6There is still a long way to go before sharp definitions of what constitutes which kind of text collection can be provided. However, the primary objective of our proposal is not to set terminological boundaries. Instead, we would like to raise awareness for terminological questions and promote a discourse that sets out the whole range of possible types of DTCs, based on the observations gained from the reviews. In the following, three aspects are discussed that came up during the editing of this issue and which we consider to be particularly important for the consideration and evaluation of DTCs.
7When considering different types of DTCs, the issue of scholarliness becomes relevant, too. While the Criteria for Reviewing Scholarly Digital Editions include the difference between scholarly and non-scholarly editions as a component in the very definition of the digital edition, we consciously avoided a clear distinction of scholarly and non-scholarly text collections in the Criteria for Reviewing Digital Text Collections. We did so because there are many general-purpose text collections out there which have not been created in an academic context aiming to meet scholarly standards, but which are nonetheless used in scholarly undertakings. This is true, for example, for the Wikisource collection reviewed in this issue. Again, in the case of Théâtre Classique, the question is to what extent the collected texts can be considered scholarly texts. Once reviewed, general-purpose collections and especially larger DTCs see themselves exposed to questions of textual quality and the reviewers are challenged to discuss their understanding of scholarly standards.
8In her review, Haaf cites a statement reflecting the self-conception of Wikisource: “Wikisource versteht sich als wissenschaftlich fundiertes Qualitätsprojekt, das sich möglichst hohen Standards bei der Textwiedergabe verpflichtet sieht.”3 In the discussion, she then focuses particularly on the limits of Wikisource’s claim to scholarliness, but also stresses the value of the resource for scholarly purposes. In a similar vein, Schöch observes about Théâtre Classique: “It is unclear whether any formal quality assurance of the transcriptions, annotations, and metadata has been or is being performed” and later on concludes “this is certainly no scholarly text edition, but could rather be described as a text collection for scholarly use”.4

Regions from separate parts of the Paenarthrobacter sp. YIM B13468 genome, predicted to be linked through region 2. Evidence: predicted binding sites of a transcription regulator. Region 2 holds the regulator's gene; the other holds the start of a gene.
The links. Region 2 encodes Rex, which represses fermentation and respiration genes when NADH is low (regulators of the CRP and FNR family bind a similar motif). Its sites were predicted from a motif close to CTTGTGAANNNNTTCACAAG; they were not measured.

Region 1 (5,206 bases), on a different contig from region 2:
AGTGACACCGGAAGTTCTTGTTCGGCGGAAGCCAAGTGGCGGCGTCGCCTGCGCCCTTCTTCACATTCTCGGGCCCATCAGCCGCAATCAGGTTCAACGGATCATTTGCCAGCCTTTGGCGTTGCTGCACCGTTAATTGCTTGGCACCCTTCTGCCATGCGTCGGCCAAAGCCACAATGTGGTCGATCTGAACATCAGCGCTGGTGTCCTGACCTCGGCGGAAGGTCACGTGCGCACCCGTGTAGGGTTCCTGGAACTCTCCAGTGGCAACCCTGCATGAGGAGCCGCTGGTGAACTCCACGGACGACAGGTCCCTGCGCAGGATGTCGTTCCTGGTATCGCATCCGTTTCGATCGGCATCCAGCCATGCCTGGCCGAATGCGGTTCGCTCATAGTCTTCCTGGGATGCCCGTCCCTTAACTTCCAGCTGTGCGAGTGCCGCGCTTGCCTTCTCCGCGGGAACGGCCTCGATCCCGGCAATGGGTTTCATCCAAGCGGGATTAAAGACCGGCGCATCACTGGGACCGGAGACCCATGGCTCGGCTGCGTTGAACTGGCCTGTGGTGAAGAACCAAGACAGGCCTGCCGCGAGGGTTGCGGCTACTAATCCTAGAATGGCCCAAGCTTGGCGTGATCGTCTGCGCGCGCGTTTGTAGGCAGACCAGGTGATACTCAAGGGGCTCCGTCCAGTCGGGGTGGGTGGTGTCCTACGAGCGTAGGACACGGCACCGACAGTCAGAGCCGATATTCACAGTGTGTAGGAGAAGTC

9It becomes clear that various factors influence the perception and evaluation of the scholarliness of a DTC: the institutional, organizational, and personal background, transparency in terms of text establishment (Where do the texts come from? According to which criteria have they been selected? How have they been treated?), the presence or absence of reports of quality control, but also factors such as the size of a DTC. While there are already well-known standards for text treatment in digital scholarly editions (DSE), no such standards have yet been established for large DTCs which are, amongst other things, used for quantitative text analysis and which necessarily have to draw on a different set of quality criteria than a focused scholarly edition. It is thus not coincidental that both mentioned reviews refer to the DSE when discussing the scholarliness of a DTC. There is obviously a need for more discussion of aspects of quality assurance and scholarly standards for DTCs.
On access and provision